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UPDATE: NY growers refuse to accept worker organizing law; File federal lawsuit to strip farmworkers of their rights 

We wanted to update you more on the news we started sharing in December. You might remember workers were able to organize and win UFW certification at five NY farms. This came after years of fighting to get a law that would allow workers – including H-2A workers – to organize for a union contract.

But, when it came to negotiating, growers decided to buy time for dirty tricks. Instead of bargaining fairly for a union contract, the growers filed a federal lawsuit — reusing arguments that were previously denied by a judge at the NY Public Employment Relations Board. 

This resulted in the NY Attorney General’s office agreeing to put the worker victories in limbo until the lawsuit is heard. They agreed to a temporary restraining order on using this law – which means negotiations have been put on hold for the contracts for the elections that the workers have already won. Now workers who had the courage to organize not only don’t have the benefit of a union contract, but can be subject to retaliation by growers, or may be left off the hire list for next season, with no protection from PERB.

On the morning of February 21st, the US District Court for the Western District of New York will be hearing oral arguments on the case in Buffalo. Immediately before the preliminary hearing where the federal court considers the grower lawsuit to strip farm workers of their union rights, the UFW will be holding a rally. If you plan to be in the Buffalo NY area and can join us, click here to RSVP.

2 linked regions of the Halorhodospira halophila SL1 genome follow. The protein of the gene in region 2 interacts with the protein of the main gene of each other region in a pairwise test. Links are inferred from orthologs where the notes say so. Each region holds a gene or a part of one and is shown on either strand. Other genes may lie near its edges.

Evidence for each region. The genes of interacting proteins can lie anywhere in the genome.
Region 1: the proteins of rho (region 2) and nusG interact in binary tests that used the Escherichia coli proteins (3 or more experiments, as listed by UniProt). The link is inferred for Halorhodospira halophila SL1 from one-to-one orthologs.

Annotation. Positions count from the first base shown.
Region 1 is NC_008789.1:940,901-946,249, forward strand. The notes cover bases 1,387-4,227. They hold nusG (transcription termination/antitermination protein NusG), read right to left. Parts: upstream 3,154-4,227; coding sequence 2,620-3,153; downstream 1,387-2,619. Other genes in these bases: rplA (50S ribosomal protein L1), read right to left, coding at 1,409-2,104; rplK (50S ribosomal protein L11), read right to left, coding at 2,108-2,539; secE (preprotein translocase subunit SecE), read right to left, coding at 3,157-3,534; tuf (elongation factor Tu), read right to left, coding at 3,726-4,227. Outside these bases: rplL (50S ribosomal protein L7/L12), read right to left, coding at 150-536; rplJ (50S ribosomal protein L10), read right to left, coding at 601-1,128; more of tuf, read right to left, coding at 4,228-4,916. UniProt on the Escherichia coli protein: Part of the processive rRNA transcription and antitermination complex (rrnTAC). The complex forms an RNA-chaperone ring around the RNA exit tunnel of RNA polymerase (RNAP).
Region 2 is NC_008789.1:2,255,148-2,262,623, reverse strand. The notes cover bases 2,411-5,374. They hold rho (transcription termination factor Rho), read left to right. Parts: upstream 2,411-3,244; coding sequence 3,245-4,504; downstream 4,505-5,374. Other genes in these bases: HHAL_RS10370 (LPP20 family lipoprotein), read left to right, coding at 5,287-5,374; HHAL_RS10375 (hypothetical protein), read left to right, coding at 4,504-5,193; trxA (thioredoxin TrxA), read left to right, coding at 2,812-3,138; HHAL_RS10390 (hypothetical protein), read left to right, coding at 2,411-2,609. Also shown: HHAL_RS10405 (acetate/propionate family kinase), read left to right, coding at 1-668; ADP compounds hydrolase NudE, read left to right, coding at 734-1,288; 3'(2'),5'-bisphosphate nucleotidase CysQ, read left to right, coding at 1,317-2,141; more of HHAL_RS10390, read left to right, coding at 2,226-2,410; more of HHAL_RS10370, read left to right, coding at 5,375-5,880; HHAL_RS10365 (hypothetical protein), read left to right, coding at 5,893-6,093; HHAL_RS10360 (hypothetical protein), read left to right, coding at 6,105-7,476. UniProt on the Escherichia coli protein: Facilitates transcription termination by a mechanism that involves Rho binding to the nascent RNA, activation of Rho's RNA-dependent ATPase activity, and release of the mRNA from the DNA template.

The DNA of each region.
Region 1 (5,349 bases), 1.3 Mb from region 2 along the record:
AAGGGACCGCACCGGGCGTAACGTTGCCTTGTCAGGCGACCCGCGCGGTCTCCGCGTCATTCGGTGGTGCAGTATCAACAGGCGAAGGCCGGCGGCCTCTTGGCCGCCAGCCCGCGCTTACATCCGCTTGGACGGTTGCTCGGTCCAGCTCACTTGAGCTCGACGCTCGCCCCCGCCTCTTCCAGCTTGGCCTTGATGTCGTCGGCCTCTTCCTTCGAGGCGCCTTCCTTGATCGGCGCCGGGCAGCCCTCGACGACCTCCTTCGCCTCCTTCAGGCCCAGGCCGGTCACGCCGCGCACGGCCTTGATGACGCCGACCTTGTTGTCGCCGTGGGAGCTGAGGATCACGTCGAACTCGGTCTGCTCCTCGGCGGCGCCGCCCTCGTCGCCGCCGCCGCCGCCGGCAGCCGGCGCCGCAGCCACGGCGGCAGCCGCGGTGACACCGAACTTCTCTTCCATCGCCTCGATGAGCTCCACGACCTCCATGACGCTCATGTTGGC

Background: When basic New Deal era federal labor laws were written in the 1930s, farmworkers were excluded from the right to organize unions. In 2019, the State of New York passed the Farm Laborers Fair Labor Practices Act, which rectified this injustice by extending the right to organize to farm workers in the State of New York. Under the terms of this law, farm workers in New York are able to unionize once they demonstrate a majority of workers at a specific company support unionization. Once a farm is certified by the State of New York’s Public Employment Relations Board (PERB), the law requires employers to enter into union contract negotiations.

Organizing Wins: Because of the NY law we fought to win, nearly 500 farm workers won UFW representation at five NY farms. The unionized farms are: Wafler Farms (Wolcott, NY), Porpiglia Farms (Marlboro, N.Y.), Cahoon Farms (Wolcott, NY), A&J Kirby Farms (Albion, N.Y.), and Lynn-ette & Sons Farms Inc. (Kent, N.Y.). Furthermore, the UFW has filed for certification at two additional farms.
Grower Retaliation: Since the UFW went public on its organizing campaign with its first 5 certifications, New York growers have fought against union recognition at every turn. Agricultural employers have retaliated against unionized workers, have interrupted union meetings, and have even sought to not recall pro-union workers. But worst of all has been the lawsuit from the New York growers that seeks nothing less than to strip the right to a union from all NY farm workers. The grower lawsuit argues that the H-2A visa precludes H-2A workers from being included under New York’s 2019 Farm Laborers Fair Labor Practices Act. This is despite the U.S. Department of Labor saying otherwise and legal precedent from other states showing this argument is frivolous.